Here’s what to expect when you come to LA Sight for your cataract evaluation. We perform a variety of special tests designed to evaluate your candidacy. Many prospective clients are impressed by the ease, elegance and sophistication of the process. We firmly believe that careful, meticulous evaluations contribute to great results. Fees do apply for lens-based surgical care and are typically covered by health insurance, assuming you have a PPO or POS plan.
The preliminary testing typically takes about 20 to 30 minutes. When this is complete, you will meet Dr. Wallace to review the results, discuss your options, and have all your questions addressed.
Based upon the above information, our staff and Dr. Wallace will be able to advise you about your candidacy for cataract and IOL care. For those that choose to proceed with surgical corrective care, we perform more extensive testing as follows:
What These Tests Measure, and Why They’re Important:
General Health Review: Cataract and IOL care is extremely safe, performed on an outpatient basis under “twilight” anesthesia (IV sedation monitored by an anesthesiologist) with numbing eye drops. We do need to know about your general health, medications you take, allergies to medications if any, prior surgery you may have had, and related health matters.
Eye Health Assessment: It should be self-evident that healthy eyes, eyelids, ocular surface and related structures are a prerequisite to any contemplated elective eye surgery.
|Automated Refraction, Topography and Wavefront Analysis: Using infrared sensors and auto-focus technology, autorefractors are able to measure the optical state of the eye, (nearsightedness, farsightedness, astigmatism) called the refraction. While very accurate, the readings are not always perfect, so the process of ‘subjective refraction’ (having the examiner ask “Which is better, one or two?”) is still performed to fine-tune the measurements. In the near future, wavefront analysis may replace even this time-honored method of measuring the prescriptive needs for optimum vision.
|Biometry: The determination of the prescription power necessary to correct your vision to its optimal level with a lens implant depends on accurate measurement of the internal dimensions of the eye. This is now done with a laser range-finder type instrument called an optical interferometer. It measures the ocular axial length (distance from cornea to retina), anterior chamber depth (distance from cornea to front of the natural crystalline lens), corneal curvature, and corneal diameter. These measurements are then entered into a series of equations to determine the prescription of the IOL – a process called IOL power calculation. We use an instrument called the Zeiss IOL Master for this purpose
|Galilei Corneal Imaging. This sophisticated instrument measures corneal topography of both front and back corneal surfaces, and maps corneal thickness across the entire surface.The cornea accounts for about 65% of the eyes’ focusing power. In the normal case, corneal curvature is smooth, symmetric, and regular in contour. However, certain conditions are associated with irregularity, distortion, or significant asymmetry of corneal curvature. Examples include keratoconus, a disorder characterized by abnormal thinning of the cornea, with distortion and irregular, abnormally steep curvature over the area of thinning. In cases of topographic asymmetry, optical distortion from the cornea can’t be corrected by cataract and IOL care, so expectations must be adjusted.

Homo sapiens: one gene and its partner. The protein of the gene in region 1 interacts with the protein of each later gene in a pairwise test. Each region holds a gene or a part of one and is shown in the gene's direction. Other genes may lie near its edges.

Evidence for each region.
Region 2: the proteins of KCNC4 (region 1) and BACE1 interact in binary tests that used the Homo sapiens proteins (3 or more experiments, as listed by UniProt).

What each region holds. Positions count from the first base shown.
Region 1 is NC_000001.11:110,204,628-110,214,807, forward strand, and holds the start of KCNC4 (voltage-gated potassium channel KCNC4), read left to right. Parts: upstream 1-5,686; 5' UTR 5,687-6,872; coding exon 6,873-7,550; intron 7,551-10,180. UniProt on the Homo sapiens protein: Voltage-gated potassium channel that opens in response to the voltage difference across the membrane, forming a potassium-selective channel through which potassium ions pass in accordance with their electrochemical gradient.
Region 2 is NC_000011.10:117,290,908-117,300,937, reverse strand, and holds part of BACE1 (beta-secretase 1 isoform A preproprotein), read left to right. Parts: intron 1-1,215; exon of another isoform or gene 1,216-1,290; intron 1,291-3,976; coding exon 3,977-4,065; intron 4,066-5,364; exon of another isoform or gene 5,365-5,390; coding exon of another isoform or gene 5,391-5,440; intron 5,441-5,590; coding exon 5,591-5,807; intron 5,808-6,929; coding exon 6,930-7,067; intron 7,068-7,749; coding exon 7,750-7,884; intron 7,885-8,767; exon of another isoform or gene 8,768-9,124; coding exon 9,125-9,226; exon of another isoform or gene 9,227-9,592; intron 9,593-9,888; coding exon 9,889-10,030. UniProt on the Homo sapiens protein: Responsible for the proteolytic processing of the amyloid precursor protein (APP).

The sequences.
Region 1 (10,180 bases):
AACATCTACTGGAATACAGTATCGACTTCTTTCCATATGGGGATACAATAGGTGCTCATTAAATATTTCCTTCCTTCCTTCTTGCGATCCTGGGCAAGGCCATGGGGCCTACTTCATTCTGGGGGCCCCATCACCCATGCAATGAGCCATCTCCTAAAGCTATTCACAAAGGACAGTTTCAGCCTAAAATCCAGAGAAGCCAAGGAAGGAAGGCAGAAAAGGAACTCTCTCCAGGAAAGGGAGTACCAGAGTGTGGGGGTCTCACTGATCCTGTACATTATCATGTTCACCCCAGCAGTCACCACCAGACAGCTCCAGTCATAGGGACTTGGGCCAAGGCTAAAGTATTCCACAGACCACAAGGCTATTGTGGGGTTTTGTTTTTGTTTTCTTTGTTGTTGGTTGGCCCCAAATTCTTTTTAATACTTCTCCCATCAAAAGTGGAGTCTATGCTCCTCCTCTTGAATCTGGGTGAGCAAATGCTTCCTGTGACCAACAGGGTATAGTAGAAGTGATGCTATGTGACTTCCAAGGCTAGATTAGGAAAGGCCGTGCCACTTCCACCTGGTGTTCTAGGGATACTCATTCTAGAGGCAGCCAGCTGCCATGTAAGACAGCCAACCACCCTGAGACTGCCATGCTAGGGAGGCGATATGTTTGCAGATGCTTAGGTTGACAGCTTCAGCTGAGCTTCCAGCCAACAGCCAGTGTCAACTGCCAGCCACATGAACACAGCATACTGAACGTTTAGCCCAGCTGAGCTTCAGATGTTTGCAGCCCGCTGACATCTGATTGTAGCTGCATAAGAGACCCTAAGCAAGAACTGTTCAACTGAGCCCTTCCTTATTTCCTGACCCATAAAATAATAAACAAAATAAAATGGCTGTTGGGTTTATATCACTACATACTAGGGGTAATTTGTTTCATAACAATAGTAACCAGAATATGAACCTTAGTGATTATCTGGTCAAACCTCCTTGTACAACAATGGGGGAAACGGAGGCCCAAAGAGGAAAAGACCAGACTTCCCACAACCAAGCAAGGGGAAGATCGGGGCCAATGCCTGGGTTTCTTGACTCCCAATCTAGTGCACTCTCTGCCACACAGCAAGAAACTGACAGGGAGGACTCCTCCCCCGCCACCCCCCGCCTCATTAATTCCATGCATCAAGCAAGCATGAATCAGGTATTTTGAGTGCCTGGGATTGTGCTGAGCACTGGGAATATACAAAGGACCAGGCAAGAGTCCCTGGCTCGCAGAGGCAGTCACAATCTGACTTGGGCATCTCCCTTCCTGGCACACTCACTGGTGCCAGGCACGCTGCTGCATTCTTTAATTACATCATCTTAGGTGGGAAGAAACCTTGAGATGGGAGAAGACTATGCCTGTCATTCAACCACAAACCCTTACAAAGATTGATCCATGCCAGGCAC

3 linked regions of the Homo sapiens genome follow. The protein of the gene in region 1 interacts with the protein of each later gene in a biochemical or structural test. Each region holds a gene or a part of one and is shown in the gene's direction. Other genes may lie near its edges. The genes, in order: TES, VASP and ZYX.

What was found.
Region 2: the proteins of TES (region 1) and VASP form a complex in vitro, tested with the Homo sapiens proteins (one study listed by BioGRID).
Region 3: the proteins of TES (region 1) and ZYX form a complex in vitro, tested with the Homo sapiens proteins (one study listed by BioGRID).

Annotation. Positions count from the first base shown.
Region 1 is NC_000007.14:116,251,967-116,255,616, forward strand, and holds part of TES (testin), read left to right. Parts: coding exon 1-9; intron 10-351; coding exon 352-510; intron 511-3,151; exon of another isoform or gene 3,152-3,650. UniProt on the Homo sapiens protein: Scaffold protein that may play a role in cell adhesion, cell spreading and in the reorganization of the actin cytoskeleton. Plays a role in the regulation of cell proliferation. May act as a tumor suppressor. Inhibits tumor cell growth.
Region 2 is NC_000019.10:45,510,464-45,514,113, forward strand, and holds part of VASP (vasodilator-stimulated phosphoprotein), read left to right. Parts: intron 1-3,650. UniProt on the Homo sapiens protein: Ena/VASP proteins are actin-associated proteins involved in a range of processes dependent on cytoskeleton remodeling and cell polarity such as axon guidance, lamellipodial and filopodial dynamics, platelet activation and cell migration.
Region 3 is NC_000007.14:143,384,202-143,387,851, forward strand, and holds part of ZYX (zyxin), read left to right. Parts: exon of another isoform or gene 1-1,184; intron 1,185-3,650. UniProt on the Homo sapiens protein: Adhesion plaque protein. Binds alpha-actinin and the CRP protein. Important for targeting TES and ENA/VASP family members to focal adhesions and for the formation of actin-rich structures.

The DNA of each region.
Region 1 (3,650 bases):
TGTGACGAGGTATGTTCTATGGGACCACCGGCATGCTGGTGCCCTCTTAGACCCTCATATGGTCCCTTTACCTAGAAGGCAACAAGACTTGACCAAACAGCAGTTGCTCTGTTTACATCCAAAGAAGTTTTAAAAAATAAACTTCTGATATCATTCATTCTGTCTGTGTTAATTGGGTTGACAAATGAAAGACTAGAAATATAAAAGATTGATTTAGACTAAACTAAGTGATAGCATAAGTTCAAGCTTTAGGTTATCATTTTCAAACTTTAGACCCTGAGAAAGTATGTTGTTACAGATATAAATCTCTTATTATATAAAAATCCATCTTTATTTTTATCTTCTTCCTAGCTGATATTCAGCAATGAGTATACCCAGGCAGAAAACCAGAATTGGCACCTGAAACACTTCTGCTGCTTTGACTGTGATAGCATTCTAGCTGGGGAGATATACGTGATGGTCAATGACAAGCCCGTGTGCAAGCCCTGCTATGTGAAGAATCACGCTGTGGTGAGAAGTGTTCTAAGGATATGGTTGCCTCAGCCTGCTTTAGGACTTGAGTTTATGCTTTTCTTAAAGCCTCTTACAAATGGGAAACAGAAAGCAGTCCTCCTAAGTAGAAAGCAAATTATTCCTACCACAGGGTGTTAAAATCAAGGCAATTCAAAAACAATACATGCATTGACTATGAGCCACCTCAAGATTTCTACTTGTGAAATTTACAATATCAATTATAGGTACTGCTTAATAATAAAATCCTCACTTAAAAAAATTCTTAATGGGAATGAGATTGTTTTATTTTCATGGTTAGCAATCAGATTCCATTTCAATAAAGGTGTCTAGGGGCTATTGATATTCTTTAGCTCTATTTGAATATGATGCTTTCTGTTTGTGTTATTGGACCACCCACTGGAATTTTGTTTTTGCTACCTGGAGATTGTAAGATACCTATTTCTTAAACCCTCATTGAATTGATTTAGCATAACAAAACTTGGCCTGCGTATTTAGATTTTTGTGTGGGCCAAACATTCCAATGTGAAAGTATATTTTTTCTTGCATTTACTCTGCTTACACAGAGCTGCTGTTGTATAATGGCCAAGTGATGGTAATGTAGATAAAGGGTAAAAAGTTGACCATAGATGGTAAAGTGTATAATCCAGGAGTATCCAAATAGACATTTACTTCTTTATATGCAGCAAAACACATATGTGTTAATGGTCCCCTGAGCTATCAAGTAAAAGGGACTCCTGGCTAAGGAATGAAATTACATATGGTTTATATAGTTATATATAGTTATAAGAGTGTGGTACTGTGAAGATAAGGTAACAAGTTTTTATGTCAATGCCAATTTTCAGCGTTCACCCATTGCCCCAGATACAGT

|Prescription Analysis: Modern instruments called lens analyzers can measure the existing prescription in your current eyeglasses. It is helpful to know this information, even if your glasses are several years old. By comparing the prescription in the existing glasses to the current one measured at the time of consultation, we know if there has been any change in the prescription over time; and we also know by how much the prescription has changed.
|Subjective Refraction: The process of measuring and fine-tuning the prescription measurement. Typically a person sits behind an instrument containing many types of lenses (a phoropter) and the examiner carefully adjusts the combination of lenses to optimize vision clarity. This is a subjective, interactive process where feedback is essential (but often boring), which is why the examiner will ask, “Which is better, one or two?”
|Slit-Lamp Microscopy : The eyelids and eyes are examined in high magnification using a special microscope with a slit-shaped beam. This affords a close-up view of the eyelids, conjunctiva (inside lining of the lids and membrane covering the sclera), cornea, sclera, iris, anterior chamber, pupil, lens, and anterior vitreous. Eye pressure can also be measured with a tonometer attached to the slit-lamp microscope.
|Tonometry: Measurement of eye pressure is performed as a screening test to aid in the detection of glaucoma. Elevation of eye pressure is one of the major risk factors in this condition. Dr. Wallace is a recognized authority on the measurement of eye pressure, being one of the inventors and developers of the Tono-Pen tonometer, one of the two most popular instruments for measuring eye pressure in the world today.
|OCT – Optical Coherence Tomography – A high-resolution scan that can image the central retina and optic nerve in microscopic detail. This can be done either as a screening test, to establish the microscopic integrity and health of the macula (central retina), or to investigate possible retinal causes of imperfect, distorted or unclear vision. We want to make sure that the retinas are healthy before performing cataract surgery — if the film in the camera is bad, changing the lens probably won’t help! If certain retinal conditions are present (macular swelling, wrinkling, etc.) then some potential benefits of lifestyle IOLs may not be attainable.